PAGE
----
Many banks and building societies offer better rates for those who are prepared to lock their money away for anything between one and five years.
These deals are typically known as fixed rate savings accounts or fixed rate bonds because the rate is set for the term.
Some accounts offer stepped rates whereby the amount paid grows for every year you are saving with that institution. But even then, the rate will be set in advance and won’t change, regardless of any outside influences such as the Bank of England base rate.
This is in contrast to normal savings account where the rate is variable and you often have access to your money when you want.
Often, when banks and building societies are struggling to raise money to lend as loans and mortgages they raise their fixed savings rates to attract cash in that they know they can count on for a number of years.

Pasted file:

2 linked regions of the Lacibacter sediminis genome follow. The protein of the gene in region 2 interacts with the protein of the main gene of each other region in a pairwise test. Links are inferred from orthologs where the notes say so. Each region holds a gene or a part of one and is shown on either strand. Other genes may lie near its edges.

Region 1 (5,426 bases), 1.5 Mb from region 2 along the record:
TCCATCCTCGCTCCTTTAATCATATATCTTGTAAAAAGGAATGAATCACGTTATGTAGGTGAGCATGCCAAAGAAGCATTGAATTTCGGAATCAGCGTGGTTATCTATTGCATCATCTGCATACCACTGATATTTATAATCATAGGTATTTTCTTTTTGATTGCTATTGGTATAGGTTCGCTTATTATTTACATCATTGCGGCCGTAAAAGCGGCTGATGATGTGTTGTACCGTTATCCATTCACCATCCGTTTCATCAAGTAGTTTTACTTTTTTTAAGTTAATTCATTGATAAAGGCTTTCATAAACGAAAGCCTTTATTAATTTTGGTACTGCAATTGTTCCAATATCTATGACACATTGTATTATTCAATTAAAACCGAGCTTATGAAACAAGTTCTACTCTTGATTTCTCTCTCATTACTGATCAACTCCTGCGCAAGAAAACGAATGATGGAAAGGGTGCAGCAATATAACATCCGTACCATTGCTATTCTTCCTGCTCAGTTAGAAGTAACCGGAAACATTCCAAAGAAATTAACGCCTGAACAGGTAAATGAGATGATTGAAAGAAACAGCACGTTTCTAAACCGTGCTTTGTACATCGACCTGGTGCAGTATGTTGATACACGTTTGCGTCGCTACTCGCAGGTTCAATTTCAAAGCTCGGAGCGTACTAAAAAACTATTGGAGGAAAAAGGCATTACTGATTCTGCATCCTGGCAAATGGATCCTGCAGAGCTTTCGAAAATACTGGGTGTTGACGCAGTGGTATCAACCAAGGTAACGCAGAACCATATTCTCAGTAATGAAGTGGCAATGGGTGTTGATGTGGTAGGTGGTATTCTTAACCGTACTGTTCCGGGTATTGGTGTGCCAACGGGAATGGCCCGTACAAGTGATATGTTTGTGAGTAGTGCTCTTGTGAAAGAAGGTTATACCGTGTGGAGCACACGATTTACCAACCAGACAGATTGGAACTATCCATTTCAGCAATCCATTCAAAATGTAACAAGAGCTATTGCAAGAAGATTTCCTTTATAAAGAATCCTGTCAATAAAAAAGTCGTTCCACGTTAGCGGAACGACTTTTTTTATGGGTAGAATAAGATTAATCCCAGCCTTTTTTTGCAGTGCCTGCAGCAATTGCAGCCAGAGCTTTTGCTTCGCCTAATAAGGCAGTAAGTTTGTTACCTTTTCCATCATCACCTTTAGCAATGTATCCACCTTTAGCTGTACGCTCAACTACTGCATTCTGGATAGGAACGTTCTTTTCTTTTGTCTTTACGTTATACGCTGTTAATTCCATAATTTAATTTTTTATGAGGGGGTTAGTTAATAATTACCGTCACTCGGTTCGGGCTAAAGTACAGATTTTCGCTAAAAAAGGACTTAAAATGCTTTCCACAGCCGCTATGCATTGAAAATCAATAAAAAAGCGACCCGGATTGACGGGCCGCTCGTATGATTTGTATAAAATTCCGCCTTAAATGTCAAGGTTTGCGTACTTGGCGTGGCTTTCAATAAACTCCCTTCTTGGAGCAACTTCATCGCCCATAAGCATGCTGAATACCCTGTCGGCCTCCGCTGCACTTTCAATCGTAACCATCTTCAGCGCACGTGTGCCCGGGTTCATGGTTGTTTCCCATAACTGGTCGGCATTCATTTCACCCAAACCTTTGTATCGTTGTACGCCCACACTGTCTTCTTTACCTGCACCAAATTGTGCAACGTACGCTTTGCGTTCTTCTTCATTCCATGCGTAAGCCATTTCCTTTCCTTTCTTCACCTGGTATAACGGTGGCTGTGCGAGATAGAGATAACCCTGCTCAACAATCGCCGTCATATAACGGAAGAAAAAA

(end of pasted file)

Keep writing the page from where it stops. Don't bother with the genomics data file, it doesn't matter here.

Pros of fixed rate savings accounts
The big advantage is the rate. Because you are locking your money away, meaning providers have the certainty of knowing how long they will be able to use your cash, they can reward you with a better return than you would expect for a an account that allows easy access. The longer you fix, the higher the rate, in most cases.
And if the base rate falls, which would mean the returns on most variable savings accounts would also drop, you will not lose out through lower interest on your cash in a fixed account because the rate is pre-determined.
Cons of fixed rate savings accounts
Fixed rate savings accounts are only suitable for those who won’t need their money during the term because it is locked away.
Therefore, those saving to buy a property in the coming years or who have no other access to an emergency fund would be best with an account that provides access.
A few fixed accounts allow withdrawals but usually with a hefty penalty – sometimes the loss of all interest earned.
Also, if interest rates in the economy rise, you won’t benefit because the return is fixed.